Facebook CEO Zuckerberg to meet with U.S. senators this week
WASHINGTON (Reuters) - Facebook Chief Executive Mark Zuckerberg is on Capitol Hill this week to meet with senators as the social media giant faces scrutiny from both the Federal Trade Commission and members of Congress, the company confirmed on Wednesday.
Zuckerberg will be in Washington to "talk about future internet regulation" with policymakers but has no public events planned, Facebook said in a statement.
Zuckerberg is holding meetings late Wednesday and on Thursday on Capitol Hill. A person briefed on the matter said he was also expected to hold meetings with the Trump administration. A White House spokesman did not immediately comment.
It is Zuckerberg's first trip to Washington since April 2018, when he fielded 10 hours of questions over two days from nearly 100 U.S. lawmakers over privacy issues and potential regulation.
Facebook, which agreed to a record-setting $5 billion settlement with the Federal Trade Commission (FTC) over privacy practices in July, also faces antitrust investigations by the FTC and a group of state attorneys general.
The FTC privacy probe was triggered last year by allegations that Facebook violated a 2012 consent decree by inappropriately sharing information belonging to 87 million users with the now-defunct British political consultancy Cambridge Analytica. The consultancy’s clients included Trump’s 2016 election campaign.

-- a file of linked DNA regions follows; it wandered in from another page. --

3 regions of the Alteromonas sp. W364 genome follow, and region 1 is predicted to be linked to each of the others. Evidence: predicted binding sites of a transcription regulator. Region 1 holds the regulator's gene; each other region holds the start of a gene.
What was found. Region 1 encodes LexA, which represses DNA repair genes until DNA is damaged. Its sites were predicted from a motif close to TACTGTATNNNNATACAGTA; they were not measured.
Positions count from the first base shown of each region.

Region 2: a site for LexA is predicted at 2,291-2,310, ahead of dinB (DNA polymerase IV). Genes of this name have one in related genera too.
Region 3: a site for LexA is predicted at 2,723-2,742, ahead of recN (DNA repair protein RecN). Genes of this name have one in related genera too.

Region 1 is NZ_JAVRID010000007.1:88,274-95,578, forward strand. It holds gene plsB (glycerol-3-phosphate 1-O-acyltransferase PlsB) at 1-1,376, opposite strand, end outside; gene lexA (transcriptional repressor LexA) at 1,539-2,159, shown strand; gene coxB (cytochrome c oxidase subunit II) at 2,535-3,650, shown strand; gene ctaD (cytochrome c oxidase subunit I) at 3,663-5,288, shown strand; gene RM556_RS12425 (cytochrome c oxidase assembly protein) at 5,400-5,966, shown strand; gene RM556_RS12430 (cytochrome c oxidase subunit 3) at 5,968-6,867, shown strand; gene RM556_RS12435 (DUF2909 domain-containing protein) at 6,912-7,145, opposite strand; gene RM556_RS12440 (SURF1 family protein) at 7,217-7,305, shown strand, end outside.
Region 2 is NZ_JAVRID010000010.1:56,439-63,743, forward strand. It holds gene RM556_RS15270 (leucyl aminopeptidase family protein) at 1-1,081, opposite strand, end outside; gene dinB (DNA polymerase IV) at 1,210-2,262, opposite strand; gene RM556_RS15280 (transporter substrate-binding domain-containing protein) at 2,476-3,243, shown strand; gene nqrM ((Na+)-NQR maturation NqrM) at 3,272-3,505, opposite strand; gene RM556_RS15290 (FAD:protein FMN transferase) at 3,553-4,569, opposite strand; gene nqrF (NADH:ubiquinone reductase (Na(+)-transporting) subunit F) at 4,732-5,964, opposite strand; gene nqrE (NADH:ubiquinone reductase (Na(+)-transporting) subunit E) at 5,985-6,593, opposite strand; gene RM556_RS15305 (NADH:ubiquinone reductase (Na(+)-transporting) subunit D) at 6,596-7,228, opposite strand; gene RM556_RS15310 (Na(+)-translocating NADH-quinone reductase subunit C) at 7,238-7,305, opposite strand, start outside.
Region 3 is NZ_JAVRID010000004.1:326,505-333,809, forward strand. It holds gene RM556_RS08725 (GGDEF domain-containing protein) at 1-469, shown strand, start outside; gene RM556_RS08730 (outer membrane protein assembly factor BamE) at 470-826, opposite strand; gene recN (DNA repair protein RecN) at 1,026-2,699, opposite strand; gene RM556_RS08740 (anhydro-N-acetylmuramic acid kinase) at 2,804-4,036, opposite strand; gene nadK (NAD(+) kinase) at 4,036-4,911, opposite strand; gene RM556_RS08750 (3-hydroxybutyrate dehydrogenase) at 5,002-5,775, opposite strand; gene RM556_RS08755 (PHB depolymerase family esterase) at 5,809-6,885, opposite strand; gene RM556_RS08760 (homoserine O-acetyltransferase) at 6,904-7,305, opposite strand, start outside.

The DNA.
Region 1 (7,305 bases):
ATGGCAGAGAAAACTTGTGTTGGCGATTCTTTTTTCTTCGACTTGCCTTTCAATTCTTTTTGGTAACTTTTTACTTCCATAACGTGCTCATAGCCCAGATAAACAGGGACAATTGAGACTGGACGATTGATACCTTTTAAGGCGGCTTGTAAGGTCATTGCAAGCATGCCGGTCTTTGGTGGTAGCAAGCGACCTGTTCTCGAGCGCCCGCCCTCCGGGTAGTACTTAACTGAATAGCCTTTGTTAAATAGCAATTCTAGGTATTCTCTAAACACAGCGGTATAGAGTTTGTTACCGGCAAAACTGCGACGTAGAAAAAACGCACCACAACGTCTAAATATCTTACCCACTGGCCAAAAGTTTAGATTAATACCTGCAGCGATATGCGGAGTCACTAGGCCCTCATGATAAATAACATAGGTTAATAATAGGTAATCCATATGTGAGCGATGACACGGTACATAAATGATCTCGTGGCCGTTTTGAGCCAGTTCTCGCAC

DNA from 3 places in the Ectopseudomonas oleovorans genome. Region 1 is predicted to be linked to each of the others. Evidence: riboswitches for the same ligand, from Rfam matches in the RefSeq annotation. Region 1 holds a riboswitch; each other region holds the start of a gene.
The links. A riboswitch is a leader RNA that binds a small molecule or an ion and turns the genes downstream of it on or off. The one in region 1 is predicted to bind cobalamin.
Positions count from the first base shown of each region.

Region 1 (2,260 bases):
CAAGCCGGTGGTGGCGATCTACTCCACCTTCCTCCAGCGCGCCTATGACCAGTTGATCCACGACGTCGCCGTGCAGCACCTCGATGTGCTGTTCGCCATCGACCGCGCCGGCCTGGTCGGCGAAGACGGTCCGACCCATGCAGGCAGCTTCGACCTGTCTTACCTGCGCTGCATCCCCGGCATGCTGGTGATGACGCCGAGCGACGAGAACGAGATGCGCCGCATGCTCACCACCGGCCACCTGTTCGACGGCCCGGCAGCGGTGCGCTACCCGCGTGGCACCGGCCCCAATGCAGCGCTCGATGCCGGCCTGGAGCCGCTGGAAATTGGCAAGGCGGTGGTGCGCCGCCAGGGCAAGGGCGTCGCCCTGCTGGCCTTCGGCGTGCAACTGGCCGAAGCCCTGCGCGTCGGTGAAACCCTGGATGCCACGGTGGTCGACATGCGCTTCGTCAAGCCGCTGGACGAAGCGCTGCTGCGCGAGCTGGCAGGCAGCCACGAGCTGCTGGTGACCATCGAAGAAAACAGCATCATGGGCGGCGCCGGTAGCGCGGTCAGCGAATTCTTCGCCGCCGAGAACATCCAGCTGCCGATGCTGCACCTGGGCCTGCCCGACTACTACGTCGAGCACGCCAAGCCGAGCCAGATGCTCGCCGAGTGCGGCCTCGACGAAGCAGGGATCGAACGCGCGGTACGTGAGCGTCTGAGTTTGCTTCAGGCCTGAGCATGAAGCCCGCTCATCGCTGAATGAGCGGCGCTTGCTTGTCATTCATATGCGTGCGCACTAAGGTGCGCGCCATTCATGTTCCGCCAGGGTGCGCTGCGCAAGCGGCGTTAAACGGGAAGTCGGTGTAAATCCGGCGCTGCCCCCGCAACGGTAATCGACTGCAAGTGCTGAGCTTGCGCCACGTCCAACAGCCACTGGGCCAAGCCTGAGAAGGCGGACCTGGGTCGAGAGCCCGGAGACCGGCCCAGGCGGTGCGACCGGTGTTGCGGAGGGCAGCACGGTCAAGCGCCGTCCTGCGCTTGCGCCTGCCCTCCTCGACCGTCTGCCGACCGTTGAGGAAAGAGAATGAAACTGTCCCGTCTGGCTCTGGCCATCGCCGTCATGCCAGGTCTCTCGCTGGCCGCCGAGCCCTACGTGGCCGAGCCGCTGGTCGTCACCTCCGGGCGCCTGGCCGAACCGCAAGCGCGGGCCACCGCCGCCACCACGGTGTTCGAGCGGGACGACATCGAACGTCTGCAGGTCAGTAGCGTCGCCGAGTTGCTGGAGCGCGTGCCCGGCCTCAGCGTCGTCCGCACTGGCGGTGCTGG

The world’s largest social media network has also drawn ire from Capitol Hill after it announced plans in June to launch the Libra crypto currency as it expands into e-commerce. The project, comprised of a consortium of financial firms based in Switzerland, is scheduled to launch in 2020.
Regulators, central banks and politicians in the United States and Europe worry that Libra has the potential to upend the world financial system, harm privacy and foster money laundering.
Facebook faces scrutiny from lawmakers on a wide range of issues, including privacy, market power, efforts to combat extremism online, preventing foreign interference in campaigns, and accusations of political bias.
The company is also being probed by a group of state attorneys general led by New York.
Once lauded as engines of economic growth, the companies in social media, internet search, e-commerce and other digital technologies have increasingly been on the defensive over lapses such as privacy breaches and their outsized market influence.
Facebook, which owns one-time rivals Instagram and WhatsApp, has more than 1.5 billion daily users.
(Reporting by David Shepardson, Editing by Rosalba O'Brien and Leslie Adler)
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